WWW documents, the date of the latest update is contained on every page
and modifications are documented. The consistency of external links is
warranted by the author.
2.3. Coding of Information and Modalities of Presentation
Generally, text is more readable on paper than on a
screen. Therefore the computer-based publication of large amounts of text
without additional functionality must be justified by availability, up-to-date
information, retrieval needs and costs, or other requirements that are
not met if published exclusively in a paper-based form.
188.8.131.52. Meta Information
The total size of the publication is transparent.
For each text unit (chapter) the total number of pages
A hierarchical order of the elements in the document
is supported by a logical numbering system.
If there exists more ordering principles, these are
clearly displayed and can be easily accessed. One of them is marked as
Meta-information, such as authors, version number, summary
can be viewed at any time without the need of leaving the current page.
184.108.40.206. Formal Aspects
The contents are expressed concisely and compactly.
Texts are orthographically, grammatically correct and
stylistically consistent, and punctuation is correct.
The elements of composed documents can be selectively
addressed (e. g. for printing, saving and mailing).
Layout, font choice and formatting show consistency.
Larger amounts of text use easily readable fonts, whereas
small, highlighted text units may exhibit more a creative, individual typography.
Tutorial systems do not appear with screens full of
text. Scrolling is avoided, as far as possible, and the rule "one topic
- one window" is followed whenever possible.
220.127.116.11. Acronyms, special terms
The use of acronyms is limited to those commonly understood
in the subject or specialty area.
Where the training or retrieval of foreign terms is
given special emphasis, an acoustic support of the pronunciation is available,
or at least a phonetic spelling using the international phonetic alphabet
(IPA) is given.
Rarely used terms are explained by a glossary or a lexicon.
A glossary can be extended by the user.
A hypertext based publication has powerful orientation
tools that can be used to intuitively and intelligently navigate though
The "hyperspace" of the publication can be graphically
visualized. Direct access to the information about the orientation tools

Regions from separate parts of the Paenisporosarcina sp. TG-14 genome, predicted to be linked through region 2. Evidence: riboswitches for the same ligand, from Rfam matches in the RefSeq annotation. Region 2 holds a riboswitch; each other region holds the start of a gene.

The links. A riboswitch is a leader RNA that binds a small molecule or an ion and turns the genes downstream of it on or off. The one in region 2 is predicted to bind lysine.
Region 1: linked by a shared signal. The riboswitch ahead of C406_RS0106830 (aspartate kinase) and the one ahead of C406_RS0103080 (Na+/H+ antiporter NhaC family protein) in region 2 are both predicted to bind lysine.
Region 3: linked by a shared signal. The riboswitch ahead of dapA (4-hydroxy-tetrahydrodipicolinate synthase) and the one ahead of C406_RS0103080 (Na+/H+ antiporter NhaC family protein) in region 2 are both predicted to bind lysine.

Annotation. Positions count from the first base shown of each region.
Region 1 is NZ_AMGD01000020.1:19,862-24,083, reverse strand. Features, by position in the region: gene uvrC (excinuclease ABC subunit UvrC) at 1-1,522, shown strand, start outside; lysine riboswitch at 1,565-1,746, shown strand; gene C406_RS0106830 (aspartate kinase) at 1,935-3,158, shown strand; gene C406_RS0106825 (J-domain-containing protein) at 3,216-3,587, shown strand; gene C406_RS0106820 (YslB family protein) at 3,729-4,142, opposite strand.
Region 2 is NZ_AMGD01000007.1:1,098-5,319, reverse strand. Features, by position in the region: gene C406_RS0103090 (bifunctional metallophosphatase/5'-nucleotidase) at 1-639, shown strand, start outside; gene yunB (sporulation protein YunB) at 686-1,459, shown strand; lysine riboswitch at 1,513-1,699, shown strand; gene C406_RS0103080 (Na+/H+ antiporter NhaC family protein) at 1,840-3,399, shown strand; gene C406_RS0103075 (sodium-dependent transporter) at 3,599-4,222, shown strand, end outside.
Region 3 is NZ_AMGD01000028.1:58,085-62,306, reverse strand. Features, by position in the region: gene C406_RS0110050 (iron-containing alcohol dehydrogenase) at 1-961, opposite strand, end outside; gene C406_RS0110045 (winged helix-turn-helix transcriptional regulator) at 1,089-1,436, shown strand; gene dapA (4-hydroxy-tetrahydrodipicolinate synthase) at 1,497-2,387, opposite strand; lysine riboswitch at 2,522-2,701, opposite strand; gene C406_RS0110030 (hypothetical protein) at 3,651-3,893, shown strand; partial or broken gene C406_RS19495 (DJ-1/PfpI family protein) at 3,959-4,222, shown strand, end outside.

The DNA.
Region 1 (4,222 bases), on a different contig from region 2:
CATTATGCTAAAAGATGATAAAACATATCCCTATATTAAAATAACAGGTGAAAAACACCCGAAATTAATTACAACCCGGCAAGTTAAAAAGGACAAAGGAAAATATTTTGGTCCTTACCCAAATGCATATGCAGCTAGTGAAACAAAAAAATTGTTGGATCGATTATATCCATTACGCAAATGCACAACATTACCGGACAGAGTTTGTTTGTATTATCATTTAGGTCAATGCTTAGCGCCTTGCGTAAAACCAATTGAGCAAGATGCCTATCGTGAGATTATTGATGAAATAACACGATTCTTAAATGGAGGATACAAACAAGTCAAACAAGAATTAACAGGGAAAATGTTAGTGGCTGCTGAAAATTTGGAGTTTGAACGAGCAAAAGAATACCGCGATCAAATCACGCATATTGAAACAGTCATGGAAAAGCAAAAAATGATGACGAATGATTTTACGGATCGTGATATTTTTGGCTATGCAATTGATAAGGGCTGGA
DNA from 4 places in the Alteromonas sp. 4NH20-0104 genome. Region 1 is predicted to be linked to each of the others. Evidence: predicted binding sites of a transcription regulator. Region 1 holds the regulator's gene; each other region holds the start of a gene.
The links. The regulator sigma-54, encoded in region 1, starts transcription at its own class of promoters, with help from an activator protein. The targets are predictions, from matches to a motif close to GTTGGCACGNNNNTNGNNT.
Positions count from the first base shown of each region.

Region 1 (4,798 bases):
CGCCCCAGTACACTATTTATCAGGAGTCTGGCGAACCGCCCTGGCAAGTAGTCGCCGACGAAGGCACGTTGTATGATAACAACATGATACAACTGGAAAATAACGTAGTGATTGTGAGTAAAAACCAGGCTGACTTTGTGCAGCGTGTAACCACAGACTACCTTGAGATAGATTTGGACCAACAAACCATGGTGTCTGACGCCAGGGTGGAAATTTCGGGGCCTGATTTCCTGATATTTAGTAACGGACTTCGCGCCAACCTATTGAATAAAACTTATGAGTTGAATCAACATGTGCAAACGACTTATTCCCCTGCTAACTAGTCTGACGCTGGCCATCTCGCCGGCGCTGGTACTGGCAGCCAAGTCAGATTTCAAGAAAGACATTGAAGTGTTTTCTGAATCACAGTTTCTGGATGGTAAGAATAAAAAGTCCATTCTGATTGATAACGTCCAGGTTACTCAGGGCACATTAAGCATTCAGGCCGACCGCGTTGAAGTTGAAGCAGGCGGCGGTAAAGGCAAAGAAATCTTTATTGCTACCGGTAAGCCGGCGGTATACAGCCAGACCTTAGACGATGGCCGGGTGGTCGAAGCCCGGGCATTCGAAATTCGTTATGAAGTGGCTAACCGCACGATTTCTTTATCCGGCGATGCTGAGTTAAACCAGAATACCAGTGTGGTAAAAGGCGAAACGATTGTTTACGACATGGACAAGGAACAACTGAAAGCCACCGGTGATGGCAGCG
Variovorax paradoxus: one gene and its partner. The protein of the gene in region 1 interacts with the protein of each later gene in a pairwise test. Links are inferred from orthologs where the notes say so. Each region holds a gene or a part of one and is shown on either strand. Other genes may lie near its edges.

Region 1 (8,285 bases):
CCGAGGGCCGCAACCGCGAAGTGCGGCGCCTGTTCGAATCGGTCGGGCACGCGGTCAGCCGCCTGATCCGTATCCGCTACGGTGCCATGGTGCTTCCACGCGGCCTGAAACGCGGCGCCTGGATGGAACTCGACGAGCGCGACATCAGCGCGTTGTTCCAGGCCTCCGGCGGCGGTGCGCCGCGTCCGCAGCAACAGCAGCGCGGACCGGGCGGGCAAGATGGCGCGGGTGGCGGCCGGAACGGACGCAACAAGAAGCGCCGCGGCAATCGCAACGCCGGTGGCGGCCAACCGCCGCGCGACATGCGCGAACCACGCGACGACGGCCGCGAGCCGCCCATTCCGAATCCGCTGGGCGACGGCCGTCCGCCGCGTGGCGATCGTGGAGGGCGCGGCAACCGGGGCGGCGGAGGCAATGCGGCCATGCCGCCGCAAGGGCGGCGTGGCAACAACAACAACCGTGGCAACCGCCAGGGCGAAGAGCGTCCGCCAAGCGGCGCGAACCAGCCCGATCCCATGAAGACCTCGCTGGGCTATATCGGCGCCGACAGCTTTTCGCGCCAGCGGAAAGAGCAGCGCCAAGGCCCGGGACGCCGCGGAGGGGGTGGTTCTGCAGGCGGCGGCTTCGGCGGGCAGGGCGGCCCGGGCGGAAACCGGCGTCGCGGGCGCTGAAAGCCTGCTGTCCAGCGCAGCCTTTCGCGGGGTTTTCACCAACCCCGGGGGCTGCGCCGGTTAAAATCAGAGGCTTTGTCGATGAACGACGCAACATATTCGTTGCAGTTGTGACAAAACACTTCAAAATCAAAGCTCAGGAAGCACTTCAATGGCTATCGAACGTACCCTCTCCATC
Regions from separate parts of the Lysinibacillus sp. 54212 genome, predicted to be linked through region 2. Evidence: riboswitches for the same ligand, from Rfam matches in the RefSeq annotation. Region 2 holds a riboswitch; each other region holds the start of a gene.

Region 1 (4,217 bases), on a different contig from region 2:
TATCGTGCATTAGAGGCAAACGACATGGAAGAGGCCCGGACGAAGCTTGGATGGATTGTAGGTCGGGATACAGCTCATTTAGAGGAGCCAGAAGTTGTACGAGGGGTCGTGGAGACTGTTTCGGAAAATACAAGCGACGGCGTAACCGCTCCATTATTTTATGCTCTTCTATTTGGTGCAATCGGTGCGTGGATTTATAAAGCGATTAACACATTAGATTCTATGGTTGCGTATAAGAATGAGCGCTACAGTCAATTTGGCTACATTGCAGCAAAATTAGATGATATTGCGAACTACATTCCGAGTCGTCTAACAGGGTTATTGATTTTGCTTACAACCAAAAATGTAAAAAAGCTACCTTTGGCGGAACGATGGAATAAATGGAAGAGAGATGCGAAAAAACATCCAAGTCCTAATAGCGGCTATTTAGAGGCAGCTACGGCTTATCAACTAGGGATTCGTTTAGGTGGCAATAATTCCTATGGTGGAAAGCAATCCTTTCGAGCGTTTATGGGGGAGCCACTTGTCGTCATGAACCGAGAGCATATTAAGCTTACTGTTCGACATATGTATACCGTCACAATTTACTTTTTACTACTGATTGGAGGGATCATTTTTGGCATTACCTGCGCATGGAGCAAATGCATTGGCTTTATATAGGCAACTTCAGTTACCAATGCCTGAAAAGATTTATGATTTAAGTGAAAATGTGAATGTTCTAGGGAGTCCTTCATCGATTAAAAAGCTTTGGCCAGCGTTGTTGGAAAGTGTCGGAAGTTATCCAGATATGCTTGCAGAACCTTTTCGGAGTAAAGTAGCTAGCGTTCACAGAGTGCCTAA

Hyperlinks are used carefully and parsimoniously. The
semantics of hyperlinks is explained (typed links).
Where sequential reading can not be assumed, implicit
textual references to previous discourse objects are avoided or made explicit
by hyperlinks (as in frequent use of pronouns, or phrases like: "see above"
Advanced organizers (index pages with many hyperlinks)
contrast stylistically with text pages (few or no hyperlinks).
Presentations make distinctly clear whether they offer
loosely connected elements (menus, indexes) or whether they must be received
as a whole, self-contained document.
The layout of "visited links" contrasts (normally by
color) with that of other, not yet visited links.
The individual navigation paths are recorded in a "history"
that can be viewed and stepped forwards or backwards.
Configurable bookmarks and notepad functions are provided.
Users can search the complete content of EPMs with efficient
retrieval tools. These tools take the user's behavior and requirements
into account and, as an option, adapt to the user's interests during run
Retrieval tools support both index based and free text
searches. They can be extended with Boolean operators and wildcards.
Retrieval results are sorted by relevance.
The usage of retrieval tools is explained in an comprehensive
on-line help with examples.
Retrieval methods are able to process synonyms.
Retrieval methods take into account that medical terms
do not always conform to orthographic norms.
2.3.2. Graphics, Animation, Photographs, Video and Audio
The quality of graphic elements, pictures, video and
audio sequences meet professional standards.
18.104.22.168. Graphics and Photographs